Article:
With the racism and sexism come a stunning ignorance of the ways in which specific medical conditions and symptoms of distress may present quite differently for women of color. The shocking near-death childbirth experiences of patients as revered as Serena Williams and Beyoncé can be attributed to such ignorance, raising a long-overdue alarm among maternity wards nationwide.
A day after giving birth to Alexis Olympia by cesarean section, athletic luminary Serena Williams experienced a pulmonary embolism — a blood clot blocking an artery in her lung that was part of Ms. Williams’ medical history and that is also a common post-cesarean section complication. Struggling for breath, Serena recognized her symptoms and asked for help. Her concerns were initially dismissed, wasting precious time before she was finally diagnosed and treated. Even then, Williams’s challenges continued, resulting in an abdominal hematoma that required further surgery and kept her in bed for the first six weeks of her daughter’s life.
Beyoncé experienced extreme swelling while pregnant with twin boys, often a telltale sign of toxemia or pre-eclampsia. This vibrant creative artist was kept on bedrest for a month before she had an emergency c-section, after which she and her twins spent weeks in the hospital. A condition 60 percent more likely to appear among African American women, pre-eclampsia can lead to post-natal heart disease, a leading cause of maternal death.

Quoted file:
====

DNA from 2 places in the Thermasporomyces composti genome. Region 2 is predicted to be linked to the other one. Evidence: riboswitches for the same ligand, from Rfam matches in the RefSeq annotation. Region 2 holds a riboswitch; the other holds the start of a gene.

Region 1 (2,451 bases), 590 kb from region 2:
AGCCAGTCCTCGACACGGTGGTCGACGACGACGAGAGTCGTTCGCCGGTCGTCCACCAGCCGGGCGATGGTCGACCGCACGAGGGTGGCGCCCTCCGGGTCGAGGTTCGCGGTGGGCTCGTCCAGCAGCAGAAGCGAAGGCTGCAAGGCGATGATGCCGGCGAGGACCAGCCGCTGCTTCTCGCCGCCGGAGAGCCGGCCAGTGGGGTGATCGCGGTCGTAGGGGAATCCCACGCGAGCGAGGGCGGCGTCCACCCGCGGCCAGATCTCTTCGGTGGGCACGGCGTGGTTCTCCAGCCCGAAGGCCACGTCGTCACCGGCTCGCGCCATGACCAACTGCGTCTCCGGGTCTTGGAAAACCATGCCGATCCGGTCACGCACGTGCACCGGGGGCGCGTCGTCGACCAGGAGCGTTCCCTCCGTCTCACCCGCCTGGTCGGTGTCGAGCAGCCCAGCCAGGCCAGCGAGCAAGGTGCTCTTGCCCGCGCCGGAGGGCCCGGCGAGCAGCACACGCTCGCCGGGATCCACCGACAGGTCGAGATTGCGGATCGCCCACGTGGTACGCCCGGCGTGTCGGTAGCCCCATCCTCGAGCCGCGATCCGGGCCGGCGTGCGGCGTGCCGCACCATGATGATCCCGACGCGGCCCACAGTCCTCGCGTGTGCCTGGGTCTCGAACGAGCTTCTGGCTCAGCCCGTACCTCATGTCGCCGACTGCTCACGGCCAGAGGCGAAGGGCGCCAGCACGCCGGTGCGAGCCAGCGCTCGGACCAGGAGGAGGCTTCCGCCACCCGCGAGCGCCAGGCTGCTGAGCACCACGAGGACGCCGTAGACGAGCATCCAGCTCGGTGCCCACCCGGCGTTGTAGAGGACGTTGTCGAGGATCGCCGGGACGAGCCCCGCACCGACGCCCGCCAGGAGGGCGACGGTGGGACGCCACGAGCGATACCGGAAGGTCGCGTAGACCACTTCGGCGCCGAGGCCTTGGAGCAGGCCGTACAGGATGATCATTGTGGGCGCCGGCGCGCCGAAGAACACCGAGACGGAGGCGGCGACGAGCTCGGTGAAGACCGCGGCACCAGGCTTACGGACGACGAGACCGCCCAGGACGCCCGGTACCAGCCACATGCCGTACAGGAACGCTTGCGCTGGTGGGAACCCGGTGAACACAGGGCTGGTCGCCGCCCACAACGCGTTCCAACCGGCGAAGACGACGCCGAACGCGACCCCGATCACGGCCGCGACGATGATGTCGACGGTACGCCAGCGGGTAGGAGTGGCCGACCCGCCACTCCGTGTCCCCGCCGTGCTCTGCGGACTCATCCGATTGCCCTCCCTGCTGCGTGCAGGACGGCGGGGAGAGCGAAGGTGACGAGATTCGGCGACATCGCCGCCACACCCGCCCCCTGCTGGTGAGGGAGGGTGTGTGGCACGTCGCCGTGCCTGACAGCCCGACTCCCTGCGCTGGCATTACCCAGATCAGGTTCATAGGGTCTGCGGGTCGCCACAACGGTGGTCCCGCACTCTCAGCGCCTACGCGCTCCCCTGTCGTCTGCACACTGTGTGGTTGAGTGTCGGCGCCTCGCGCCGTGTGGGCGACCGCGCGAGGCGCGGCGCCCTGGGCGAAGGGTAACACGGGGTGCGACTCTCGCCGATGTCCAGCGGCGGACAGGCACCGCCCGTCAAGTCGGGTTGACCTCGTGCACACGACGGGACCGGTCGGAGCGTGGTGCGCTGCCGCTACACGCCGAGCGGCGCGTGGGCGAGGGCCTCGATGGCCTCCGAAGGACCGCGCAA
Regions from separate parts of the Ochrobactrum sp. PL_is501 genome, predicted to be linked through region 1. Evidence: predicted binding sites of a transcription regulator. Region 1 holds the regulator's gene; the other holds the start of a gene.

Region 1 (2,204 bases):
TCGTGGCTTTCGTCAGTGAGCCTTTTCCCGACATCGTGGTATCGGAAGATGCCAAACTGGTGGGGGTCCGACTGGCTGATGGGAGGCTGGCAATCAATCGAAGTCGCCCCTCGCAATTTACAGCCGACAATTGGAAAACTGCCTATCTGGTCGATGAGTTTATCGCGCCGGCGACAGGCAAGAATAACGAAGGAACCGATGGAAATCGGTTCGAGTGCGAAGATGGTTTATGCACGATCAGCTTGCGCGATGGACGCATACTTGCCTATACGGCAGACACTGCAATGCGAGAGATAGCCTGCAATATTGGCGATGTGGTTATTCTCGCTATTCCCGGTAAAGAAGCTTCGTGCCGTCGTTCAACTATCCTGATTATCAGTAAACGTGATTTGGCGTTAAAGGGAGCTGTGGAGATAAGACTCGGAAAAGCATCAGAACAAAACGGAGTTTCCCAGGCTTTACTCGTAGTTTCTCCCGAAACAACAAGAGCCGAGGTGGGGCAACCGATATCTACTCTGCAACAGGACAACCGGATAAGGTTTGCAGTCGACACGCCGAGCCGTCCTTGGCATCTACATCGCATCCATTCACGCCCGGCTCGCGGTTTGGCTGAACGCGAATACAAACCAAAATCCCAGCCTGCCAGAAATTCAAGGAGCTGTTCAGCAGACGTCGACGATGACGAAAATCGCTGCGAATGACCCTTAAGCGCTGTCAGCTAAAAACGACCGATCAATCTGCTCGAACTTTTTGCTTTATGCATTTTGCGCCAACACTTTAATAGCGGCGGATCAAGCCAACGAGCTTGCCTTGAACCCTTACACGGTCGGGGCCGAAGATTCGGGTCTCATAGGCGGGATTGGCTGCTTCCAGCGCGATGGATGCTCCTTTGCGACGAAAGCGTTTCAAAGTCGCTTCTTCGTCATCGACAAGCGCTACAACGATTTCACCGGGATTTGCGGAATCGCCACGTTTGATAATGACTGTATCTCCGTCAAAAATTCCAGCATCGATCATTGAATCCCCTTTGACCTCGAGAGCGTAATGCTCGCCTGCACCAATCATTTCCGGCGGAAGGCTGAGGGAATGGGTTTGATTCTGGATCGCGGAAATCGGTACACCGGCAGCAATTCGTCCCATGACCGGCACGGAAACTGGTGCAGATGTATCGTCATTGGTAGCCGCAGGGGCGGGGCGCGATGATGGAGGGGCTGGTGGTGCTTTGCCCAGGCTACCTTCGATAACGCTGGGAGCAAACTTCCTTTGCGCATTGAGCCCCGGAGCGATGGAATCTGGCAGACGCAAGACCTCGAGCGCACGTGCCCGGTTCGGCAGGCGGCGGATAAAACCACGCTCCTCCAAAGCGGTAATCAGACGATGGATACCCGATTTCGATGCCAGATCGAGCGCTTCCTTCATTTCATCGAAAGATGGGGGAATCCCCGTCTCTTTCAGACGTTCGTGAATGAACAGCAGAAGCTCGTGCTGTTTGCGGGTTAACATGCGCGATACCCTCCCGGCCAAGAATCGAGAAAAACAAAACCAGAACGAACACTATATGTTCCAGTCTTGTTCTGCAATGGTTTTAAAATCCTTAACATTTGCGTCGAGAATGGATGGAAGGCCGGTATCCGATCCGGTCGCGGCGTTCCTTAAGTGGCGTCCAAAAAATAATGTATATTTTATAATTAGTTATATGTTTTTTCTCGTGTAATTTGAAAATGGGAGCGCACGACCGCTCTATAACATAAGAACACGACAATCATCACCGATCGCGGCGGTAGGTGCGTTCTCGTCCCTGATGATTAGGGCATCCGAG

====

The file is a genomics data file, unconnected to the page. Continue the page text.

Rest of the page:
Other common conditions that predispose pregnant women of color to adverse health outcomes, in addition to hypertensive heart disease, include diabetes, obesity, and a strong but under-reported correlation between maternal mortality and women of color who are victims of sexual violence. By next Mother’s Day, we need this devastating linkage to be widely acknowledged, studied, understood, and believed.
Another key factor in the disproportionate lethality of motherhood for women of color is the all-too-common lack of access to care. Whether because they are poor, uninsured, in remote regions lacking health facilities, or otherwise marginalized, far too many pregnant women of color in America, including Native American women, lack ready access to vital health information, proper prenatal care, and adequate, informed institutional care while in labor, delivery, and after giving birth. The current administration and many state legislatures are actively choking off this already limited access to care for poor women; undocumented women face the additional fearful quandary, in this febrile anti-immigrant moment, of whether or not to seek care at all.